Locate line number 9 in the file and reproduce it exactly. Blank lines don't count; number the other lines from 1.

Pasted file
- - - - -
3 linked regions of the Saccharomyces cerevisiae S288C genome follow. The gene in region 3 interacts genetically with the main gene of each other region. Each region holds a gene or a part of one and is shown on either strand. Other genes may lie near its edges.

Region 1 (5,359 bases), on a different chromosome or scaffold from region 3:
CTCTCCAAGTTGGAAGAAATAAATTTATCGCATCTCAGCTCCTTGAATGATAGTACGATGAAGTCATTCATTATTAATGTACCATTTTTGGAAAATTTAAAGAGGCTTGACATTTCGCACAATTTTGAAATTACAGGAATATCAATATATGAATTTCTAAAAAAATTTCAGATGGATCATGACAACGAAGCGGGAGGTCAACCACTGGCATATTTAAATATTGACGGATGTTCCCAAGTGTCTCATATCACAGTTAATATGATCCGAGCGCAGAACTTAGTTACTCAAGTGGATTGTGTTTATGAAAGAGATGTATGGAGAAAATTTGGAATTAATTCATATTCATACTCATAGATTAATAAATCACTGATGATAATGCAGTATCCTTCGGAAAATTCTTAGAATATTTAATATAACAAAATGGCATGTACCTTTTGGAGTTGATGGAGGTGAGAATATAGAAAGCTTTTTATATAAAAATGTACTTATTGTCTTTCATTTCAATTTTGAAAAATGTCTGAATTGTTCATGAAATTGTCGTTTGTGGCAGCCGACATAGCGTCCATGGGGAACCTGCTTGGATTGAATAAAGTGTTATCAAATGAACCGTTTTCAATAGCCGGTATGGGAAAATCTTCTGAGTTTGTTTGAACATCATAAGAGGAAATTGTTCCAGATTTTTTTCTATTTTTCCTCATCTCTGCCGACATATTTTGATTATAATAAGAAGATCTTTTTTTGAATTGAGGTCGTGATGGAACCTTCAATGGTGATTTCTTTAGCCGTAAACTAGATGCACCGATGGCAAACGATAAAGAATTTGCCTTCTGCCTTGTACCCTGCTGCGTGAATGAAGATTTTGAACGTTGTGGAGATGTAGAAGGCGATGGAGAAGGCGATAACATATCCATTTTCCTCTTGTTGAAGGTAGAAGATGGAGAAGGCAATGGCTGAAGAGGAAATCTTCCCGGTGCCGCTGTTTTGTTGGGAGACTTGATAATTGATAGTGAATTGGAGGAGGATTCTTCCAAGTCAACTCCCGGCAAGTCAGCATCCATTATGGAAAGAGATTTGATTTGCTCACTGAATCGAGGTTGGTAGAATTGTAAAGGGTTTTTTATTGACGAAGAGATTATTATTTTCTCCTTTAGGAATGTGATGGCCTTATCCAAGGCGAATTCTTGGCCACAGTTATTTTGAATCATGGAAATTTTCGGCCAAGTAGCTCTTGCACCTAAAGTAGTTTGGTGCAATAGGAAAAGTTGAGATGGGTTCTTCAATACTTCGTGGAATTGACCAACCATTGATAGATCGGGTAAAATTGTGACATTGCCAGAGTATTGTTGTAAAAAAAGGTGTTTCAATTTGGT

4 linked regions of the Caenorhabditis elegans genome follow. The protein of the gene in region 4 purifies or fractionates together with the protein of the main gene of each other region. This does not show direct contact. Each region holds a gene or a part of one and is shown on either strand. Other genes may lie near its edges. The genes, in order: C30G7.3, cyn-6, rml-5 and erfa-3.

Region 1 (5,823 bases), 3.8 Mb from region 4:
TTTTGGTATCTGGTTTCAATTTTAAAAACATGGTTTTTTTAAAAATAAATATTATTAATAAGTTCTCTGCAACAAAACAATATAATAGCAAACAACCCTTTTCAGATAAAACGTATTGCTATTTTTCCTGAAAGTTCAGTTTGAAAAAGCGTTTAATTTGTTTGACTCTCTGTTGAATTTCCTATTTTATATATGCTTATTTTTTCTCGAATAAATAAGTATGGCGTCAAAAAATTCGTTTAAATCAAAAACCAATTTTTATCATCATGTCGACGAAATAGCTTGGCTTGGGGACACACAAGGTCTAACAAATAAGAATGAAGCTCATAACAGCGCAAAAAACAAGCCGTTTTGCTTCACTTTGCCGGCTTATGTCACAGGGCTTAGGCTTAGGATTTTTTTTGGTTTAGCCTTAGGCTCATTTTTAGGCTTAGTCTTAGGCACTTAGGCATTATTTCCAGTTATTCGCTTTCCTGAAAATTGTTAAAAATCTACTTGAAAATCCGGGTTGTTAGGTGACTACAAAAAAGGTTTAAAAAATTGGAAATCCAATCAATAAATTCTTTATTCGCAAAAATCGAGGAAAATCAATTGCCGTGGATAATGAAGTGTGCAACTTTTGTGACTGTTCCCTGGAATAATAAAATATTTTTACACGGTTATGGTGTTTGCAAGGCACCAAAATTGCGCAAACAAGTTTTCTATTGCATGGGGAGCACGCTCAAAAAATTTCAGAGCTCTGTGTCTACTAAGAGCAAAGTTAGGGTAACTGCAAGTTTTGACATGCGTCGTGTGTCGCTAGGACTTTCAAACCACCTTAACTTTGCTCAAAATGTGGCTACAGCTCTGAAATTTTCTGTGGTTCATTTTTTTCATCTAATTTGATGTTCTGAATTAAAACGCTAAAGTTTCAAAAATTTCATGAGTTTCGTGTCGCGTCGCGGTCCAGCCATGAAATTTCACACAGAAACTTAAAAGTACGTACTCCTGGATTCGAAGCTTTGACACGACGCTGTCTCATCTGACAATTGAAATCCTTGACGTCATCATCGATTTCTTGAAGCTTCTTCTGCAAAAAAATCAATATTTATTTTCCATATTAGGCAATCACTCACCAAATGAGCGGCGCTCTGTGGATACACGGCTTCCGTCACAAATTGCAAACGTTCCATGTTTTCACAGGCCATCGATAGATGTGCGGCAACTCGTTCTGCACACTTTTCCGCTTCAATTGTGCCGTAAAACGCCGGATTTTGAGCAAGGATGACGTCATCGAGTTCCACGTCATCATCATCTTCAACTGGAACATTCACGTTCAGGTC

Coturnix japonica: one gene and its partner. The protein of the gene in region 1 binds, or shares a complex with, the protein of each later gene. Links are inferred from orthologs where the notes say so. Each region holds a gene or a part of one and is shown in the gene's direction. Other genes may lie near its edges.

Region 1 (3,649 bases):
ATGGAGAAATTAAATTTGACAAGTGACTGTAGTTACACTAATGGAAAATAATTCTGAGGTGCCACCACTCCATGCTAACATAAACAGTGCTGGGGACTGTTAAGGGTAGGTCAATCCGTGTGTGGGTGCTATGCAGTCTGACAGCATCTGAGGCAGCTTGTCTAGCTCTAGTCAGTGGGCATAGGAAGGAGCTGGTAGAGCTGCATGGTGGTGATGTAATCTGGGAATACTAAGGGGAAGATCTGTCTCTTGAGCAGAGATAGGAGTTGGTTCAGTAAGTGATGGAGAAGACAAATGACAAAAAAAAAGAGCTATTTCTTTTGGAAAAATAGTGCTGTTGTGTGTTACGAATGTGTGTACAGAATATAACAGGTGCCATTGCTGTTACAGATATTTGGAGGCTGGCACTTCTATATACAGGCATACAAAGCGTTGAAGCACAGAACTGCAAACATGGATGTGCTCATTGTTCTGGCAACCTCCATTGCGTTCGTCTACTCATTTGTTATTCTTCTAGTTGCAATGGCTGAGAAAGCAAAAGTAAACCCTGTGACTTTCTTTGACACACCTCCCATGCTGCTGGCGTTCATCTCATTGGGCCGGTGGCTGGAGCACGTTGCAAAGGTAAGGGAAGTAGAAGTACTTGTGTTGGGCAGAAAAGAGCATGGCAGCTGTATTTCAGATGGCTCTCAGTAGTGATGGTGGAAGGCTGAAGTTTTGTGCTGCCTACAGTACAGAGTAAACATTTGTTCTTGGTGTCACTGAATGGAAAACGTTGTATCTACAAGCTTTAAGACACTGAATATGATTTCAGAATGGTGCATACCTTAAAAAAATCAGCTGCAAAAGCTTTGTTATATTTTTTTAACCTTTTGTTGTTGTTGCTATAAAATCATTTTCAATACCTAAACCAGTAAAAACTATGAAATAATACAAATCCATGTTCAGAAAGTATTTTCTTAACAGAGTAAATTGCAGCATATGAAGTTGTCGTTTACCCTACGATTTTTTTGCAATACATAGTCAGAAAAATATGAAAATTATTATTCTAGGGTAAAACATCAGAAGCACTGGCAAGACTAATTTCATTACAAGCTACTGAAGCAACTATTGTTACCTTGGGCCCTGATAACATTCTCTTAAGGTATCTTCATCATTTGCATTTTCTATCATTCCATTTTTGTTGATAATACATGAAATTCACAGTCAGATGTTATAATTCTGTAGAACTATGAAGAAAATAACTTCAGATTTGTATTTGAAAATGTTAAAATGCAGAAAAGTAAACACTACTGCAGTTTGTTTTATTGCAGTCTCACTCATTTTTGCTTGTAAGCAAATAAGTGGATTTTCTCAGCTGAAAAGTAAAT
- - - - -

ATGGAGAAATTAAATTTGACAAGTGACTGTAGTTACACTAATGGAAAATAATTCTGAGGTGCCACCACTCCATGCTAACATAAACAGTGCTGGGGACTGTTAAGGGTAGGTCAATCCGTGTGTGGGTGCTATGCAGTCTGACAGCATCTGAGGCAGCTTGTCTAGCTCTAGTCAGTGGGCATAGGAAGGAGCTGGTAGAGCTGCATGGTGGTGATGTAATCTGGGAATACTAAGGGGAAGATCTGTCTCTTGAGCAGAGATAGGAGTTGGTTCAGTAAGTGATGGAGAAGACAAATGACAAAAAAAAAGAGCTATTTCTTTTGGAAAAATAGTGCTGTTGTGTGTTACGAATGTGTGTACAGAATATAACAGGTGCCATTGCTGTTACAGATATTTGGAGGCTGGCACTTCTATATACAGGCATACAAAGCGTTGAAGCACAGAACTGCAAACATGGATGTGCTCATTGTTCTGGCAACCTCCATTGCGTTCGTCTACTCATTTGTTATTCTTCTAGTTGCAATGGCTGAGAAAGCAAAAGTAAACCCTGTGACTTTCTTTGACACACCTCCCATGCTGCTGGCGTTCATCTCATTGGGCCGGTGGCTGGAGCACGTTGCAAAGGTAAGGGAAGTAGAAGTACTTGTGTTGGGCAGAAAAGAGCATGGCAGCTGTATTTCAGATGGCTCTCAGTAGTGATGGTGGAAGGCTGAAGTTTTGTGCTGCCTACAGTACAGAGTAAACATTTGTTCTTGGTGTCACTGAATGGAAAACGTTGTATCTACAAGCTTTAAGACACTGAATATGATTTCAGAATGGTGCATACCTTAAAAAAATCAGCTGCAAAAGCTTTGTTATATTTTTTTAACCTTTTGTTGTTGTTGCTATAAAATCATTTTCAATACCTAAACCAGTAAAAACTATGAAATAATACAAATCCATGTTCAGAAAGTATTTTCTTAACAGAGTAAATTGCAGCATATGAAGTTGTCGTTTACCCTACGATTTTTTTGCAATACATAGTCAGAAAAATATGAAAATTATTATTCTAGGGTAAAACATCAGAAGCACTGGCAAGACTAATTTCATTACAAGCTACTGAAGCAACTATTGTTACCTTGGGCCCTGATAACATTCTCTTAAGGTATCTTCATCATTTGCATTTTCTATCATTCCATTTTTGTTGATAATACATGAAATTCACAGTCAGATGTTATAATTCTGTAGAACTATGAAGAAAATAACTTCAGATTTGTATTTGAAAATGTTAAAATGCAGAAAAGTAAACACTACTGCAGTTTGTTTTATTGCAGTCTCACTCATTTTTGCTTGTAAGCAAATAAGTGGATTTTCTCAGCTGAAAAGTAAAT